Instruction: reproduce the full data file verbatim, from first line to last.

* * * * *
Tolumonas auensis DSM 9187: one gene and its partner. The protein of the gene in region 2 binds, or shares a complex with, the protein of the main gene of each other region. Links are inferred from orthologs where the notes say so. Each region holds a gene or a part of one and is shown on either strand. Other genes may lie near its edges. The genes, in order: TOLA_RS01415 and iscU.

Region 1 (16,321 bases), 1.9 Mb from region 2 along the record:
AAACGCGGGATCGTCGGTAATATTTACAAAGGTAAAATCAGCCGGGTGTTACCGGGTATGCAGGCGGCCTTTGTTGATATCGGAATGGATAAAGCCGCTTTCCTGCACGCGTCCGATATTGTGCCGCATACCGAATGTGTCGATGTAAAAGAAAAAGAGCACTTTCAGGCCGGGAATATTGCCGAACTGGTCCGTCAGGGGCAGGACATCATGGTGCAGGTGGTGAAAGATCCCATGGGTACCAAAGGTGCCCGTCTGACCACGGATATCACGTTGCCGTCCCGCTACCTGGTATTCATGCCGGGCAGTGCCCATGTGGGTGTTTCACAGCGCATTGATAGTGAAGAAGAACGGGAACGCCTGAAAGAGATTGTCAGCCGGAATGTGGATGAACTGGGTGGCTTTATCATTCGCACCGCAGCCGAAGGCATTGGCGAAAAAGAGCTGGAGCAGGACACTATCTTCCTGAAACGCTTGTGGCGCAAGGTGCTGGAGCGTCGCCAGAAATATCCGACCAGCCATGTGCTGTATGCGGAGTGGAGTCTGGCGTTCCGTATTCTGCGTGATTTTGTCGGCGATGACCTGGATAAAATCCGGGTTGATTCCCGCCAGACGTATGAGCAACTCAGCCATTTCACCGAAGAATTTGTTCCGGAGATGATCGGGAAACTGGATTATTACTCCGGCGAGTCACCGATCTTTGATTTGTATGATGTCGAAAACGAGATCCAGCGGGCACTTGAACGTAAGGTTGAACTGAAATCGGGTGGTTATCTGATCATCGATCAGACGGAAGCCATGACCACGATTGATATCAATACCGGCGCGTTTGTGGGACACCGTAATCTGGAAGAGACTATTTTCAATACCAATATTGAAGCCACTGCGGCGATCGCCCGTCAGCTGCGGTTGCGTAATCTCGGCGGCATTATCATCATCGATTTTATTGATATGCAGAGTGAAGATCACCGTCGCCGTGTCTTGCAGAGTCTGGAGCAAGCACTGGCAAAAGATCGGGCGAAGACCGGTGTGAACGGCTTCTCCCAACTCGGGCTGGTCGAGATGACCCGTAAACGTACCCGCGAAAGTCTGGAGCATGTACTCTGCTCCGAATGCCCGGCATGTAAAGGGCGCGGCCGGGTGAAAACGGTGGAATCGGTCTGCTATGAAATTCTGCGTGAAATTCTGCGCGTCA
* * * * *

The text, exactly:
Tolumonas auensis DSM 9187: one gene and its partner. The protein of the gene in region 2 binds, or shares a complex with, the protein of the main gene of each other region. Links are inferred from orthologs where the notes say so. Each region holds a gene or a part of one and is shown on either strand. Other genes may lie near its edges. The genes, in order: TOLA_RS01415 and iscU.

Region 1 (16,321 bases), 1.9 Mb from region 2 along the record:
AAACGCGGGATCGTCGGTAATATTTACAAAGGTAAAATCAGCCGGGTGTTACCGGGTATGCAGGCGGCCTTTGTTGATATCGGAATGGATAAAGCCGCTTTCCTGCACGCGTCCGATATTGTGCCGCATACCGAATGTGTCGATGTAAAAGAAAAAGAGCACTTTCAGGCCGGGAATATTGCCGAACTGGTCCGTCAGGGGCAGGACATCATGGTGCAGGTGGTGAAAGATCCCATGGGTACCAAAGGTGCCCGTCTGACCACGGATATCACGTTGCCGTCCCGCTACCTGGTATTCATGCCGGGCAGTGCCCATGTGGGTGTTTCACAGCGCATTGATAGTGAAGAAGAACGGGAACGCCTGAAAGAGATTGTCAGCCGGAATGTGGATGAACTGGGTGGCTTTATCATTCGCACCGCAGCCGAAGGCATTGGCGAAAAAGAGCTGGAGCAGGACACTATCTTCCTGAAACGCTTGTGGCGCAAGGTGCTGGAGCGTCGCCAGAAATATCCGACCAGCCATGTGCTGTATGCGGAGTGGAGTCTGGCGTTCCGTATTCTGCGTGATTTTGTCGGCGATGACCTGGATAAAATCCGGGTTGATTCCCGCCAGACGTATGAGCAACTCAGCCATTTCACCGAAGAATTTGTTCCGGAGATGATCGGGAAACTGGATTATTACTCCGGCGAGTCACCGATCTTTGATTTGTATGATGTCGAAAACGAGATCCAGCGGGCACTTGAACGTAAGGTTGAACTGAAATCGGGTGGTTATCTGATCATCGATCAGACGGAAGCCATGACCACGATTGATATCAATACCGGCGCGTTTGTGGGACACCGTAATCTGGAAGAGACTATTTTCAATACCAATATTGAAGCCACTGCGGCGATCGCCCGTCAGCTGCGGTTGCGTAATCTCGGCGGCATTATCATCATCGATTTTATTGATATGCAGAGTGAAGATCACCGTCGCCGTGTCTTGCAGAGTCTGGAGCAAGCACTGGCAAAAGATCGGGCGAAGACCGGTGTGAACGGCTTCTCCCAACTCGGGCTGGTCGAGATGACCCGTAAACGTACCCGCGAAAGTCTGGAGCATGTACTCTGCTCCGAATGCCCGGCATGTAAAGGGCGCGGCCGGGTGAAAACGGTGGAATCGGTCTGCTATGAAATTCTGCGTGAAATTCTGCGCGTCA